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foul_ole_ron
PostPosted: Wed Jul 12, 2006 20:08    Post subject: Nice, provisional ratings... Reply with quote



Maybe I should try to lose?

Nah Wink But weird it is...
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Glorfindel
PostPosted: Wed Jul 12, 2006 22:07    Post subject: Reply with quote

Yes, that's often the case with provisional ratings. But if you lose, it will affect your (provisional) rating in a negative way a couple of games later.
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florrat
PostPosted: Wed Jul 12, 2006 22:51    Post subject: Reply with quote

Unlucky that you can't have draw with dots and boxes rofl
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Zapmeister
PostPosted: Thu Jul 13, 2006 4:37    Post subject: Reply with quote

Glorfindel wrote:
Yes, that's often the case with provisional ratings. But if you lose, it will affect your (provisional) rating in a negative way a couple of games later.


It seems like a really strange system. What is the point of any kind of rating if it doesn't convey information about whether you've been winning or losing your games?
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foul_ole_ron
PostPosted: Thu Jul 13, 2006 5:50    Post subject: Reply with quote

It's only provisional. It's weird, and I don't understand it either, but once you've got an established rating it will behave normally.

Glorfindel, maybe you can explain how the provisional ratings are calculated?
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bramOffline
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PostPosted: Thu Jul 13, 2006 8:11    Post subject: Reply with quote

Code:
var oppav=Math.round((avratingopp*total+ratingopp)/(total+1));
if (status=="win"){var p=(2*(won+1)+draw)/(2*(total+1));}
if (status=="draw"){var p=(2*won+draw+1)/(2*(total+1));}
if (status=="loose"){var p=(2*won+draw)/(2*(total+1));}
p=Math.round(100*p)/100;
var f=Math.round(10000*(-2*p*p+2*p+0.5))/10000;
if (p==1){var erc=400;}
else {if (p==0){var erc=-400;}
else{var erc=Math.round(-400*(Math.log((1-p)/p)/Math.LN10));}}
var rating=Math.round(oppav+(erc*f));
if (status=="loose" && rating>ratinguser+100) {rating=ratinguser+100;}
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foul_ole_ron
PostPosted: Fri Jul 14, 2006 8:26    Post subject: Reply with quote

OK, I'll accept the challenge and document your code for you Wink

Code:

// Variables already defined (my example in []):
// - total = total # played games (before this one) [6]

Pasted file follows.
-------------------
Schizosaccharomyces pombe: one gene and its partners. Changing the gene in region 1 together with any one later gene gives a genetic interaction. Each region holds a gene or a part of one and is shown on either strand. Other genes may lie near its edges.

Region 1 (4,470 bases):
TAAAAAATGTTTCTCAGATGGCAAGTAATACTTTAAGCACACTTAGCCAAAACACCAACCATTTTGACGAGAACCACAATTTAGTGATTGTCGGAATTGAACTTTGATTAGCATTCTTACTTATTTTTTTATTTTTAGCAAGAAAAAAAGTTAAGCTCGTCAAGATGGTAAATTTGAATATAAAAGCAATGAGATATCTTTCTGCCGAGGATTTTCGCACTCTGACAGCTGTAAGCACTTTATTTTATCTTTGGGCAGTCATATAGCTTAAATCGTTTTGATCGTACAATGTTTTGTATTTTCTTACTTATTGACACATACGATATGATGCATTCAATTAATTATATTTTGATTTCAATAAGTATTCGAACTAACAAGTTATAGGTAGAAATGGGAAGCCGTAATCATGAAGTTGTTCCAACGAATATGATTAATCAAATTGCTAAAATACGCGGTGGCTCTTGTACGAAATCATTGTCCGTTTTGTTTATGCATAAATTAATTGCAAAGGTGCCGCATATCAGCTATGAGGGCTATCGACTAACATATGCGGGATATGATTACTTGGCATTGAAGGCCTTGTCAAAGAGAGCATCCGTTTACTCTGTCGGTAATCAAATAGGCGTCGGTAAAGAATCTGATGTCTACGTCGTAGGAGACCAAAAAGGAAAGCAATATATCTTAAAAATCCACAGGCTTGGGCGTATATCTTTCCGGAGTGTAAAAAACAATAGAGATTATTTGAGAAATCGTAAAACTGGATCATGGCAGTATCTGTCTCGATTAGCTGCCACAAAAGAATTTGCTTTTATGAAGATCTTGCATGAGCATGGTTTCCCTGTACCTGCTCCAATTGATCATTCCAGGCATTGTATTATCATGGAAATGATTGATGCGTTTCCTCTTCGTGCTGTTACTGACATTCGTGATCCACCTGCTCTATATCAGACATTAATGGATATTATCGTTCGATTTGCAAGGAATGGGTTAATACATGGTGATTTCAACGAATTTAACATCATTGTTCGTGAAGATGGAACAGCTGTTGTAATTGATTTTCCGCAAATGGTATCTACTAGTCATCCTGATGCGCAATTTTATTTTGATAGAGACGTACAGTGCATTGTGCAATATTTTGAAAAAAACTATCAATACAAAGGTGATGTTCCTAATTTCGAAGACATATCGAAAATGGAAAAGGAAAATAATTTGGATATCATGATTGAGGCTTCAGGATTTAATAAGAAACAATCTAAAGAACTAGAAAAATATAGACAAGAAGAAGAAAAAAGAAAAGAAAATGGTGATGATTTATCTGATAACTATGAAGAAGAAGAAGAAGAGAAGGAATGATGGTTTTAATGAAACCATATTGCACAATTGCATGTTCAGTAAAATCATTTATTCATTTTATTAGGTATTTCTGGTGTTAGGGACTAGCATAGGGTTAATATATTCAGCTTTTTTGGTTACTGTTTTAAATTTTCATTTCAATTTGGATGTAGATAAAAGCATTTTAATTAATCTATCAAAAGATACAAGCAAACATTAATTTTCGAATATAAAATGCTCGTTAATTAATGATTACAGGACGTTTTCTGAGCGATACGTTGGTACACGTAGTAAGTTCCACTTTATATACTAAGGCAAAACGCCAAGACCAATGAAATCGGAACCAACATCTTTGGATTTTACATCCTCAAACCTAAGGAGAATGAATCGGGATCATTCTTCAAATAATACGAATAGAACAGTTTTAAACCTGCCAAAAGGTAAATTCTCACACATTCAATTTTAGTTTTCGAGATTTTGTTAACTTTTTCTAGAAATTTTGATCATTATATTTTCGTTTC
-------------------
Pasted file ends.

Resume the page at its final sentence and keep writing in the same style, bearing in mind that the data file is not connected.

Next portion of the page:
// - won/draw/loose = statistics up to this game [6/0/0]
// - ratingopp = current rating opponent [1500]
// - avratingopp = Average rating opponents up to this game
//    [(1500*5+1700)/6)=1533]
// - ratinguser = own current rating [1733]

// New average (rounded down) = (1533*6+1500)/7 = 1529
var oppav=Math.round((avratingopp*total+ratingopp)/(total+1));

// Obviously, win counts for 2, draw for 1, lose for 0.
// p = #"win-points", normalized to 0-1.
if (status=="win")   // [ p = 14/14 = 1]
   {var p=(2*(won+1)+draw)/(2*(total+1));}

if (status=="drwa")   // [ p = 13/14 = 0.928571]
   {var p=(2*won+draw+1)/(2*(total+1));} // [ (2w+1)/(2T+2)]

if (status=="loose")   // [ p = 10/12 = 0.857143]
   {var p=(2*won+draw)/(2*(total+1));}   // [ (2w + 0)/(2T+2)]

// Round to 2 digits (why?)
p=Math.round(100*p)/100;  [ p = {1.00|0.93|0.86}]


// Up to here it's logical. But then:

// WTH? f = 2*(p - p^2) + 0.5 = 2p(1-p) + 0.5, rounded to 4 digits
// [f = {0.5000|0.6302|0.7408} for win|draw|lose]
var f=Math.round(10000*(-2*p*p+2*p+0.5))/10000;

// This looks a lot like the TPR code...
if (p==1)   // Won everything including this game
   { var erc=400;}
else
{
      if (p==0)  // Lost everything including this game
         { var erc=-400;}
      else       // erc = -400*ln((1-p)/p)
         { var erc=Math.round(-400*(Math.log((1-p)/p)/Math.LN10));}
}
// [erc = {400|449|315}] - BTW: shouldn't the values (draw, here) be maximized to 400?

// ... except there's that f factor, which is lower for win, higher for loss.
// [rating = {1729|1812|1762}]
var rating=Math.round(oppav+(erc*f));

// if lost, max. 100 points rise
if (status=="loose" && rating>ratinguser+100)
  {rating=ratinguser+100;}



So the provisional rating is like a corrected TPR. The log formula scales p [0,1] to [+inf,-inf], with the end points overridden to +400 and -400. I don't know if this is a standard TPR calculation or you made it up yourself.

What I don't understand is the correction factor f. It's a parabola which introduces a correction minimal at "all loss" or "all win" - in fact it is maximized on "all draw". It's this factor that causes the "1 loss" score to be higher than the "all win" score.

What causes the draw score to be so high is the "erc". The erc for "all win" is limited to 400, which is logical because it would be infinite if you'd just use the formula. However, the erc for "1 draw, lots of wins" is higher than 400.